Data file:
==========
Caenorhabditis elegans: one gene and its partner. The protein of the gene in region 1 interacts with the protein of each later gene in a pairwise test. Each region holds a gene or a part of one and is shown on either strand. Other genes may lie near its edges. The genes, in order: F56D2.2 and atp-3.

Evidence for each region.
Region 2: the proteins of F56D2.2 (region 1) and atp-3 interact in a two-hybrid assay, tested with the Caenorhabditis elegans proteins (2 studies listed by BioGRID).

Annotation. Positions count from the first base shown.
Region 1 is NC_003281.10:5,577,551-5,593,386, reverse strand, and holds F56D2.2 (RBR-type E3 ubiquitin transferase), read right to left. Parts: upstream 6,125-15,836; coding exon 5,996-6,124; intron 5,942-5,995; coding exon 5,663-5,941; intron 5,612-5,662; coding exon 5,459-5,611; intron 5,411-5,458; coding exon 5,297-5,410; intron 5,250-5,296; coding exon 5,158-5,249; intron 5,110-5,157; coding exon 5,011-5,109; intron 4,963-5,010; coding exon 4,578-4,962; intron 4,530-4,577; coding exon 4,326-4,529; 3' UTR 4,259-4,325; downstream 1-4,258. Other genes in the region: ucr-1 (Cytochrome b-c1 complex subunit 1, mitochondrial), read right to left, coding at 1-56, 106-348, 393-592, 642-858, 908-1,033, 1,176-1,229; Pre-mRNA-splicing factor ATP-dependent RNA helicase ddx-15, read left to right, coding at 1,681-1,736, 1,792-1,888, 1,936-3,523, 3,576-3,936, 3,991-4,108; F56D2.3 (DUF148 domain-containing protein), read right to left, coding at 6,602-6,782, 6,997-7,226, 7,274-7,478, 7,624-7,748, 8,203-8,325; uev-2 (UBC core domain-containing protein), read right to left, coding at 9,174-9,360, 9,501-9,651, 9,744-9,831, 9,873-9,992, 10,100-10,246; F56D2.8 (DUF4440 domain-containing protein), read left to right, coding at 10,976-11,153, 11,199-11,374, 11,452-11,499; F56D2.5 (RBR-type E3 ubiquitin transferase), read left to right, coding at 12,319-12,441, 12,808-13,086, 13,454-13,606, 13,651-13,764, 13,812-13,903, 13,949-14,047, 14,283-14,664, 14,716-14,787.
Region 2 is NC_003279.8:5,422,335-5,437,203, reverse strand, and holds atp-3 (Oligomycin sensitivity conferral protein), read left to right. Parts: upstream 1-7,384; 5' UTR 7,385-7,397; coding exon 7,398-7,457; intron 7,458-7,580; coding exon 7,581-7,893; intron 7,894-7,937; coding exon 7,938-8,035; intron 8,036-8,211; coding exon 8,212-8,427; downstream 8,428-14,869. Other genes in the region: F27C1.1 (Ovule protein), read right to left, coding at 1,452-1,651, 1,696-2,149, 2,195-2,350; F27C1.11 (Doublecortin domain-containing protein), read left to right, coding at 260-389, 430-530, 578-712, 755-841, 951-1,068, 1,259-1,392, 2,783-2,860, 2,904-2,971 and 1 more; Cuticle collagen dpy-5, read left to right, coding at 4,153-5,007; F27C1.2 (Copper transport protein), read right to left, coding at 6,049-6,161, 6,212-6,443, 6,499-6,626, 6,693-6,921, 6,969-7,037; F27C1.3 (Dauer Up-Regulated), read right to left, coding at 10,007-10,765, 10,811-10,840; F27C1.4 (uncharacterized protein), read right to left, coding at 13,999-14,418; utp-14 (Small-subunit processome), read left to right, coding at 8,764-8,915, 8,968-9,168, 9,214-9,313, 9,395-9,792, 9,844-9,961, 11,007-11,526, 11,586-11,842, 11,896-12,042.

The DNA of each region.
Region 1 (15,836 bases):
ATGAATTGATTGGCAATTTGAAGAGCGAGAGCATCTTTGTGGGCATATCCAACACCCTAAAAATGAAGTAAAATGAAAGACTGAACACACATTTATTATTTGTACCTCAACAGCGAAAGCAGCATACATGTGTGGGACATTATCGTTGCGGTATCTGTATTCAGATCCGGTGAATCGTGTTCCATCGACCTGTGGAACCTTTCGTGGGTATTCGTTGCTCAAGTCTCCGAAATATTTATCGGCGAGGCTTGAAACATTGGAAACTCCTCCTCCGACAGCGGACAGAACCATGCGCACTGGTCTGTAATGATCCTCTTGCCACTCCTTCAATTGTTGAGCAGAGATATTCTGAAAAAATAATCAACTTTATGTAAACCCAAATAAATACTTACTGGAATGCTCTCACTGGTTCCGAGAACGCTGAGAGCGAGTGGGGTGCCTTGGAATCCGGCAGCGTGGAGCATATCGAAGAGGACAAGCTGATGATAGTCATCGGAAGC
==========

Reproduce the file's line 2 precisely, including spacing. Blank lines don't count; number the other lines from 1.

Evidence for each region.